State Representative Tackling Societal Challenges

By Aaron Ye (COM MS ’19)

Dr. Thomas Vitolo (P.h.D. SE ’11) is a newly elected Massachusetts State Representative, advancing policies to benefit the community. Before politics, Vitolo worked with corporations to modernize their operating systems for results that benefited the company’s bottom line and the livelihood of the community in which it functioned.

Vitolo came to Boston University with a diverse academic background. While there, he integrated and leveraged his knowledge of mathematics, economics, and computer science with systems engineering research. After graduation, Vitolo launched into a career as a technical expert and policymaker.

“Everything looks like optimization to me,” he said. Vitolo acts as the optimizer when it comes to policymaking. “We make laws about very technical things.”

Vitolo values diversity in government affairs and prides himself on offering a distinct perspective to the House. Vitolo said that there are very few politicians with STEM backgrounds, especially considering the technical element within so many policies.

“I like talking about technical things in a non-technical way with people who are uncomfortable with a lot of numbers,” said Vitolo.


Before his term at the Massachusetts State House, Vitolo was a senior associate at Synapse Energy Economics. In this position, he worked with companies across the nation to make operational updates that resulted in environmental and ethical gain. He remembers a project in North Omaha for the public electric utility. The company had five local coal-fired plants. According to Vitolo, the plants were expensive to maintain and were polluting a low-income neighborhood. Ultimately, Vitolo and his colleagues terminated three coal-fired plants and converted the other two to natural gas-powered.


Vitolo has always been interested in the art of mathematics and how applications solve real-world problems.

“The mathematics and the optimization continue to be interesting, so I continue to learn more,” Vitolo said.

Vitolo earned Bachelor’s Degrees of Science in Applied Mathematics, Computer Science, and Economics. His aptitude for solving mathematical applications and drive to address community problems led him to operation research. At Boston University, he connected the dots. In 2011, he graduated from BU with a Ph.D. degree in Systems Engineering and the know-how to make a difference in the world.

Vitolo’s experience at the Division of Systems Engineering was marked by strong relationships with faculty members, who offered both academic and extracurricular guidance. Vitolo remembered his advisor Professor David Castañón (ECE, SE) encouraging timely research delivered to the utmost standards. ”Everything was where it needed to be,” Vitolo said.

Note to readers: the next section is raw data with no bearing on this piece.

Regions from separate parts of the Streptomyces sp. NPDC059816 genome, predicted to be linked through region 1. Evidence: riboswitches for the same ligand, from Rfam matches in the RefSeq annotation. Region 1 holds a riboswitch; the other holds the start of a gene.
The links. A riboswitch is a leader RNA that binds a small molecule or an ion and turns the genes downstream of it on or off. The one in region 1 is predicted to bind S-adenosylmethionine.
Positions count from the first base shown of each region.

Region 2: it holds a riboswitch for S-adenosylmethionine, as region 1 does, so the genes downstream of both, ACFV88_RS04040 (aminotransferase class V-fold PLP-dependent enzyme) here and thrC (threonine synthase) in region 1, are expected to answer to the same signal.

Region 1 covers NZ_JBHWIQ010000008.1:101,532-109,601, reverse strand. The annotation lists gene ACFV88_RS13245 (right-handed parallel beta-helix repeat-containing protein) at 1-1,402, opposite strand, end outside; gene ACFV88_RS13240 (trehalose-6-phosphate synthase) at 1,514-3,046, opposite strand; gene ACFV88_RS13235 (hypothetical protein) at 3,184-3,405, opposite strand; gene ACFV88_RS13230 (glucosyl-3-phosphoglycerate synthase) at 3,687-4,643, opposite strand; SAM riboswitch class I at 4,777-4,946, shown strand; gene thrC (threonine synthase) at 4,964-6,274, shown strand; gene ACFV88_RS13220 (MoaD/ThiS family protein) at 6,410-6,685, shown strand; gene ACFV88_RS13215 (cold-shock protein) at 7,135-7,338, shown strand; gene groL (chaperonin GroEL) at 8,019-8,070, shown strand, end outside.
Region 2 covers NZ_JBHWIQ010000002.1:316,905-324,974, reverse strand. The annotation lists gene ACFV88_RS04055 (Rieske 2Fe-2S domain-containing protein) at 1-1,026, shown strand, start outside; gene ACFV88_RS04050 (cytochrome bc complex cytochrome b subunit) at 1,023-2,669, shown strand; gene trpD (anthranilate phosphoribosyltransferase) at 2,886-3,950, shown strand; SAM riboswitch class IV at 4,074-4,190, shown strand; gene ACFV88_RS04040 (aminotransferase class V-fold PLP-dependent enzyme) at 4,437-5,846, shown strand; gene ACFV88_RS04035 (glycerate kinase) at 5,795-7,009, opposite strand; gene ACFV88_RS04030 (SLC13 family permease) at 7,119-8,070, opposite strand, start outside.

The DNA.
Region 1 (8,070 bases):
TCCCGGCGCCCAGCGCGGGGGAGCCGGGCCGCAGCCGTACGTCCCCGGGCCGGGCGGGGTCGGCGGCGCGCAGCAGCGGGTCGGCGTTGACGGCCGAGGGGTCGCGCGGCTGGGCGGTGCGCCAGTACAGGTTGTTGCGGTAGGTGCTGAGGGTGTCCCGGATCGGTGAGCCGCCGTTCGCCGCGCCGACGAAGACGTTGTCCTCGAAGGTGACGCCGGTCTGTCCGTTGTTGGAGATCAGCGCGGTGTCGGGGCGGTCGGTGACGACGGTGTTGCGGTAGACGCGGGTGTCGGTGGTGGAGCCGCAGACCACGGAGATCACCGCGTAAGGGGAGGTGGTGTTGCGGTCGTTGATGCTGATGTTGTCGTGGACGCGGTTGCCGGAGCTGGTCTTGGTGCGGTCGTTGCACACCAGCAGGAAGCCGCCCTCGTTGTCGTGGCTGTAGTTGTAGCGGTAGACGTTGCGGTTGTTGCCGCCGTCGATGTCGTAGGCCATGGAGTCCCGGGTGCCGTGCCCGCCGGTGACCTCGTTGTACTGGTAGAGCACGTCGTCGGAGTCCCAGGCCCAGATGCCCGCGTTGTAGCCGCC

Under Professor Castañón’s no sloppiness rule, Vitolo was able to get his research done and graduate on time.

“He had a way of getting the best out of me without being heavy-handed,” Vitolo said. “He made me want to do really good work for him.”

As a graduate student at Boston University, Vitolo did not only connect with his professors through academics but also in leisure time. “I spent time with all of them,” Vitolo said. “Thinking about what they were interested in and what I was interested in.”

Vitolo recalled playing basketball with Professor James R. Perkins (ME, SE) and discussing Greece with CISE Director Professor Ioannis Paschalidis (ECE, BME, SE).

Outside of the Division of Engineering, Vitolo also enjoyed other academics. He says that Boston University has a broad range of academic programs that are highly valued. This offered Vitolo opportunities to enjoy conversations with people over topics from sociology to French literature.

Outside of the campus, Vitolo also enjoyed the City of Boston.

“Not every school, in fact, not very many top engineering schools are in first-class cities,” Vitolo said. “Boston is a wonderful place to live and there are so many different cultural opportunities.”

Easy to get around with many places to explore, Boston offered another level of learning to expand Vitolo’s experience at BU. With an alluring environment that encourages a healthy work/life balance, Vitolo remembers leaving the lab for a drink and returning later that evening to finish his work.

In late 2018, Vitolo was elected to represent Brookline in the state legislature as one of the 160 House of Representatives.

“I’ve always been interested in my community and making sure that I’m helping,” Vitolo said. “So thinking about service has always been important.”

Climate change is one of the biggest issues that Vitolo wants to address as State Representative. Vitolo believes that not only climate change, but the side effects that come with it, such as flood and drought, will further damage low-income communities. But for Vitolo, he thinks issues like this can be solved. “It’s going to take a lot of policy changes,”

Vitolo thinks that it is critical for public policies to be enacted by a diverse group of politicians. He identifies engineers and scientists as one of the populations underrepresented in the state house.

Vitolo believes that meaningful change is in the hands of each community member. The collective contribution from each one of us will make a difference.
”We as communities, as societies, can make those improvements. We need to all work together,” Vitolo said.